by Walecia Konrad
Long-term care insurance seemed like such a great idea. Buy a policy when you’re in your 50s or 60s, while you’re still relatively healthy, pay your monthly premiums and in return you’ll have help managing the astronomical costs of a nursing home, assisted-living facility or personal aide when the time comes.
This insurance was not only supposed to help you afford quality care, but it also was supposed to help protect your nest egg and legacy. You wouldn’t have to spend all your hard-earned retirement savings on getting old.
But long-term care insurance hasn’t exactly worked out that way. The past few years have brought sky-high premium increases for most policyholders. In some cases, premium prices have doubled in the past two years. The latest bad news came last week when Mass Mutual, an insurance company that has so far avoided big LTC premium increases, announced that it would seek approval from regulators to charge an average of 77 percent more on many of its established long-term care policies.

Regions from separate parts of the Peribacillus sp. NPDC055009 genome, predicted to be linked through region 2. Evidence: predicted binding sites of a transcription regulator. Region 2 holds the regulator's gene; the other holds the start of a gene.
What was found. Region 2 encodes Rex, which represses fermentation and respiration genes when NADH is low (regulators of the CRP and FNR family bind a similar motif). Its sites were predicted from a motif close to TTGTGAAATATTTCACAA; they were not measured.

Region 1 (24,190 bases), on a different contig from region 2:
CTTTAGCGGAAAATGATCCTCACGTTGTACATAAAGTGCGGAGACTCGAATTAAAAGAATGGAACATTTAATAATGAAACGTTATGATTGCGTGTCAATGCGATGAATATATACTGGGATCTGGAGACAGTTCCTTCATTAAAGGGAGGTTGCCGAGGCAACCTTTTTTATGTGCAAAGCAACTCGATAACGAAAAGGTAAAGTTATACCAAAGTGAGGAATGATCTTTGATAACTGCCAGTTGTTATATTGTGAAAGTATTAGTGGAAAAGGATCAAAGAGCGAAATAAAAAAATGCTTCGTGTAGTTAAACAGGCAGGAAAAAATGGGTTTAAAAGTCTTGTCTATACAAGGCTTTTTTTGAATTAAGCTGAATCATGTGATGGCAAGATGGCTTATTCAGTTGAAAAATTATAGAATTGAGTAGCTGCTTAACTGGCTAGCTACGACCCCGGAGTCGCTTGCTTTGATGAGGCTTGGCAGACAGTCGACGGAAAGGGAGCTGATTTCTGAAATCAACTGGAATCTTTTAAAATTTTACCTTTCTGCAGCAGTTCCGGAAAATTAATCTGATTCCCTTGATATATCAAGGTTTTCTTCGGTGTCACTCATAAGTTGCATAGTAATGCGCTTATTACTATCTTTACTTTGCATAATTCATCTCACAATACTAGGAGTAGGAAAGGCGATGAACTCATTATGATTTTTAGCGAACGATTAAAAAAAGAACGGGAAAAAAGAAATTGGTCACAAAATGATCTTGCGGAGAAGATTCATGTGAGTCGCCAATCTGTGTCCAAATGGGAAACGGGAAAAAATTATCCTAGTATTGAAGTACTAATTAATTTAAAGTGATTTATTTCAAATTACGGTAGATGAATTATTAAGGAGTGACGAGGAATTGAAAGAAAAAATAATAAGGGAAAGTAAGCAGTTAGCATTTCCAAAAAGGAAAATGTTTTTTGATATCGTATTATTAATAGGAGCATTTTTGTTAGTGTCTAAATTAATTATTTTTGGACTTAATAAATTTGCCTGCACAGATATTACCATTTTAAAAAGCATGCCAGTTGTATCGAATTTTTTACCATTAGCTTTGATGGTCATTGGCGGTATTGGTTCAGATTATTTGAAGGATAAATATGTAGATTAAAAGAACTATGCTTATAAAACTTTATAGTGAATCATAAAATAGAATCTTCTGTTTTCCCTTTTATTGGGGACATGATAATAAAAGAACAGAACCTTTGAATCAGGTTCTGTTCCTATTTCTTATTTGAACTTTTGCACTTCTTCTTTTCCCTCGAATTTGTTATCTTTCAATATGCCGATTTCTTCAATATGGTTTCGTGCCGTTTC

Price hikes like this have forced consumers to make some unpleasant choices. Some seniors struggle to pay increasingly unaffordable premiums, digging into savings and cutting living expenses to hang onto the coverage they fear they may need soon.
Others try to keep premiums affordable by cutting back on the amount of benefits their insurance will cover, leaving themselves exposed to the risk of unaffordable out-of-pocket costs. (The eventuality these policies were supposed to prevent.)